I concur in the result reached as to the guilt phase of the trial but find it necessary to dissent as to the result reached regarding the sentencing phase. As to the sentencing phase, defendant contended that the two requirements of unanimity and proof of mitigating circumstances by a preponderance of the evidence unconstitutionally limited the jury's consideration of mitigating circumstances in Issue Three, and thus tainted the jury's response on Issue Four. The majority rejects defendant's argument regarding unanimity on the authority of State v. McLaughlin, 323 N.C. 68, 108, 372 S.E.2d 49, 74-75 (1988). For the reasons stated in my dissenting opinion in McLaughlin, I continue to believe that the United States Supreme Court's decision in Mills v. Maryland, 486 U.S. 367, 108 S. Ct. 1860, 100 L. Ed. 2d 384 (1988), is applicable to the North Carolina death sentencing procedure. I also note that the United States Supreme Court has granted certiorari in the case relied on by the majority of this Court in McLaughlin. State v. McKoy, 323 N.C. 1, 372 S.E.2d 12 (1988), cert. granted, ___ U.S. ___, 109 S. Ct. 1117, 103 L. Ed. 2d 180 (1989).

WEBB, Justice, concurring.

I concur in the result reached but I disagree with the majority reasoning that it was error for the court to allow the defendant to be removed from the courtroom during one stage of the trial. The majority has held this was harmless error. I would hold that it was not error.

I believe it should be obvious that a defendant in a capital case or any other case cannot be allowed to stop a trial by the disruptive tactics the defendant used in this case. I believe it would be better to place the decision on this actual reason than rationalizing it on some other ground.

I believe we should hold there is an exception to the rule that a defendant in a capital case cannot waive his right to be present at all stages of the proceedings. This exception should be that if a defendant becomes so disruptive that the trial cannot continue the defendant may be removed from the courtroom. Applying this exception to the case, there would be no error.

NOTES

[1] The record reflects the following (Detective Daws reading defendant's statement):

"I turned around and went back. I went by a friend's house, Myron West, no one was at home. Drove around places I used to go, neighborhoods. I drove back to Wind Tree Place behind Montclair, drove back to some dirt piles,"

(THE WITNESS CRYING OUT LOUD, SAYING THE FOLLOWING.)

DEFENDANT: Don't say it, please?

(DEFENDANT CRYING OUT LOUD.)

DEFENDANT: Please don't say it? Please don't? Please don't?

(DEFENDANT CRYING OUT REAL LOUD AGAIN.)

DEFENDANT: Please, Mr. Daws, don't say it, please? (Pause.) Please, Mr. Daws, don't say it, please?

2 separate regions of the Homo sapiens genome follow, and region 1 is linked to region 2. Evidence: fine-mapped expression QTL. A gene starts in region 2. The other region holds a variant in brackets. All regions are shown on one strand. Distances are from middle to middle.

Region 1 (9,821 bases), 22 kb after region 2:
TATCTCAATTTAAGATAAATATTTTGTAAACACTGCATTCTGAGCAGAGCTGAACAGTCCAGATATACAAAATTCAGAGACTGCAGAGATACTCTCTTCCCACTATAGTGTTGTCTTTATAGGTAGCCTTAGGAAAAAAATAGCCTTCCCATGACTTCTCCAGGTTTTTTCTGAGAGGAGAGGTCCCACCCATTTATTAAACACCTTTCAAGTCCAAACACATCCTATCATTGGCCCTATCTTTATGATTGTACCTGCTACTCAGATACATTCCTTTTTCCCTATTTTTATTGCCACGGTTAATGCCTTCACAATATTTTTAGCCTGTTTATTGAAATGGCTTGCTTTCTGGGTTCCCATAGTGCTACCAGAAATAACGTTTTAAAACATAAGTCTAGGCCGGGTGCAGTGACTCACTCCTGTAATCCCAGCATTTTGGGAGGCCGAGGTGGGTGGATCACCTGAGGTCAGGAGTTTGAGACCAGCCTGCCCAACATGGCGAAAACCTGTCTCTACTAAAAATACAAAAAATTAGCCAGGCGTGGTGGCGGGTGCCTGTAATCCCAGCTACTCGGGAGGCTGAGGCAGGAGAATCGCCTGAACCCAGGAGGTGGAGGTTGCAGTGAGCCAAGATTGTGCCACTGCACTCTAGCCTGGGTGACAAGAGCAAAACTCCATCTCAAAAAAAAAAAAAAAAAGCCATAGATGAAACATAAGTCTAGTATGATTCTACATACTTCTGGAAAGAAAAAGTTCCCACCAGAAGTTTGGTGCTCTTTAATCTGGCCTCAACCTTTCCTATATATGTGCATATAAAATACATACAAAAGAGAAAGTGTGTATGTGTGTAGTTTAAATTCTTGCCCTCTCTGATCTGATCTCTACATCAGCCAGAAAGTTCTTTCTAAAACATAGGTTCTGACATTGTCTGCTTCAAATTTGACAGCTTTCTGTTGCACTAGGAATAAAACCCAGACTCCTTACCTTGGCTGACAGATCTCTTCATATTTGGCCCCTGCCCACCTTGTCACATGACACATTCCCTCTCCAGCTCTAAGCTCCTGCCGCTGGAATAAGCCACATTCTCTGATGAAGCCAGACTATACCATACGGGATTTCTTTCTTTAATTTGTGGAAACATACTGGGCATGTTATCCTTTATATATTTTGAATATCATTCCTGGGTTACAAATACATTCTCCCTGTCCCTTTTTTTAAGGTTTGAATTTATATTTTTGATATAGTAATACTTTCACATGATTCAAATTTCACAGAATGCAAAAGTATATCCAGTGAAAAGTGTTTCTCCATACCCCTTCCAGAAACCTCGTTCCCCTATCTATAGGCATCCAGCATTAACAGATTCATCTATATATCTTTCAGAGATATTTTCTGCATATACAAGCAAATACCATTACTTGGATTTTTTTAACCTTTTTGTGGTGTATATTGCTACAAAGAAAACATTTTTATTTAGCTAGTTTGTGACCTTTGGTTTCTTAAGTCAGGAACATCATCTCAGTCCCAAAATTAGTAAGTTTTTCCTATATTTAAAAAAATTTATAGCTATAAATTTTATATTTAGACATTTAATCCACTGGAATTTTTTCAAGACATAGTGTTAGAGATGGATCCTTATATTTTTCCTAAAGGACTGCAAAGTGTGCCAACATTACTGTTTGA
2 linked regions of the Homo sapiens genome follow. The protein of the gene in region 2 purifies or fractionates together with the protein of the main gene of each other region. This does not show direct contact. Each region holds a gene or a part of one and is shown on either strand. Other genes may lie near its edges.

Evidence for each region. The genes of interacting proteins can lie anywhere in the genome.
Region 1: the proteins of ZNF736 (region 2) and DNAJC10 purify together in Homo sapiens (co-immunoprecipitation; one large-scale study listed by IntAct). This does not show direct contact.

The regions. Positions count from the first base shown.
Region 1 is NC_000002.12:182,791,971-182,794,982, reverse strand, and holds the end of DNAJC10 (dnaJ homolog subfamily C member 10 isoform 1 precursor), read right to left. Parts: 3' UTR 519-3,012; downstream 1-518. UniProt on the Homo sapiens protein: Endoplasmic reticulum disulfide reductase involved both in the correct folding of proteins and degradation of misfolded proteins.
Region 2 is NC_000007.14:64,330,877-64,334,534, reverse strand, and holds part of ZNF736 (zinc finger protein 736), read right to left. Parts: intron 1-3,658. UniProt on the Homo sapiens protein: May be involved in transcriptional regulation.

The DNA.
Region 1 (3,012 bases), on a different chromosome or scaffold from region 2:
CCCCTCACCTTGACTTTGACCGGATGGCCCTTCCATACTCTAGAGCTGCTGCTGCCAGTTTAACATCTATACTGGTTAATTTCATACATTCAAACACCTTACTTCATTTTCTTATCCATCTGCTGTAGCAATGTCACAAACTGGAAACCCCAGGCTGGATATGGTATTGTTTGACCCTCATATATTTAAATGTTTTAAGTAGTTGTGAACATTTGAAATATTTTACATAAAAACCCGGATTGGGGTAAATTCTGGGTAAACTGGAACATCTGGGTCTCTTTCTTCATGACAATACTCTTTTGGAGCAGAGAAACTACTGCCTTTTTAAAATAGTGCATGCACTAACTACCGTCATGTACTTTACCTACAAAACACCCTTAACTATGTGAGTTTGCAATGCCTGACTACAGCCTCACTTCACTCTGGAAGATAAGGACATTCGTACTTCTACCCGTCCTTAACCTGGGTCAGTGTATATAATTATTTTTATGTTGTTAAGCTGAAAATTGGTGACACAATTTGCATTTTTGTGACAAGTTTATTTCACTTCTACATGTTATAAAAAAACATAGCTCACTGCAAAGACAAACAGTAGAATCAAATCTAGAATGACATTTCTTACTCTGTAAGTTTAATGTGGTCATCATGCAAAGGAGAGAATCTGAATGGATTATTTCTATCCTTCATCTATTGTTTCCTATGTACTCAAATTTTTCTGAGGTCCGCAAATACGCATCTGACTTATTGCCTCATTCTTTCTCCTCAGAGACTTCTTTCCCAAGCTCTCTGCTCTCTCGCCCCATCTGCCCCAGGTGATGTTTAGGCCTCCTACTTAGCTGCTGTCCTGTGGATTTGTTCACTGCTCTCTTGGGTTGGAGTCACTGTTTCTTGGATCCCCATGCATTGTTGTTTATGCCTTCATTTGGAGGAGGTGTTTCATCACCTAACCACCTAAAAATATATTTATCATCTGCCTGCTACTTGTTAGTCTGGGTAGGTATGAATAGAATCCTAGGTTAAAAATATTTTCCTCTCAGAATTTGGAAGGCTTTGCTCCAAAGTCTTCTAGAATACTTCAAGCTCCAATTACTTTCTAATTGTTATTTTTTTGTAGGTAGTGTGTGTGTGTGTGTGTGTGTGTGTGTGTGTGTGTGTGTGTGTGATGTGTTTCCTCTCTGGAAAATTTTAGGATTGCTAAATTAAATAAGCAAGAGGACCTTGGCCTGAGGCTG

(MR. BRITT AND MS. TALLY APPROACHING THE BENCH, AND AFTER CONFERENCE WITH THE COURT.)

COURT: Ladies and gentlemen, I am going to ask that you go with the Bailiff to the Jury Deliberation Room.

(JURY RETIRED.)

(THE DEFENDANT LEAVES COURTROOM IN CUSTODY OF BAILIFFS.)

MR. BRITT: Your Honor, after consulting with Mr. Huff, we request that we proceed, at least with this portion of the trial, in his absence. That is his wish.

COURT: The Court notes for the record that it is at the request of the Defendant, the Court is proceeding in his absence. The Court specifically notes for the record that the Defendant is not being removed from the courtroom by the Court.

[2] We do not address the applicability of N.C. G.S. § 15A-1032, "Removal of Disruptive Defendant" (1988). While defendant's conduct here could be characterized as disruptive, the trial court did not excuse defendant from the courtroom based on his disruptive conduct but did so in response to the request of defendant and his attorneys. Nor do we address the question of whether there can be "constructive" presence made necessary by reason of defendant's disruptive conduct.

[3] Prior to 1869, members of the Court other than the Chief Justice were known officially as "Judges of the Supreme Court."

[4] The reversible error per se rule was also sometimes applied in noncapital felony cases involving defendant's absence during trial. State v. O'Neal, 197 N.C. 548, 149 S.E. 860 (1929) (defendant charged with prohibition laws violation; defendant absent from courtroom on verdict's return); State v. Jenkins, 84 N.C. 812 (1881) (defendant charged with burning a mill; jury returned verdict in defendant's absence). In other noncapital felony trials, the Court has required the defendant to show how the error prejudiced him. State v. Braswell, 312 N.C. 553, 324 S.E.2d 241 (1985) (noncapital murder; defendant absent during voir dire of witness); State v. Pope, 257 N.C. 326, 126 S.E.2d 126 (1962) (three counts of felonious breaking or entering, four larceny counts; after defendant entered guilty plea, judge conducted a presentence investigation out of defendant's presence); State v. Pierce, 123 N.C. 748, 31 S.E. 847 (1898) (defendant charged with burning a ginhouse; defendant absent during his counsel's closing argument); State v. Paylor, 89 N.C. 539 (1883) (defendant, charged with burning a granary and with burning a stable, was absent during closing argument).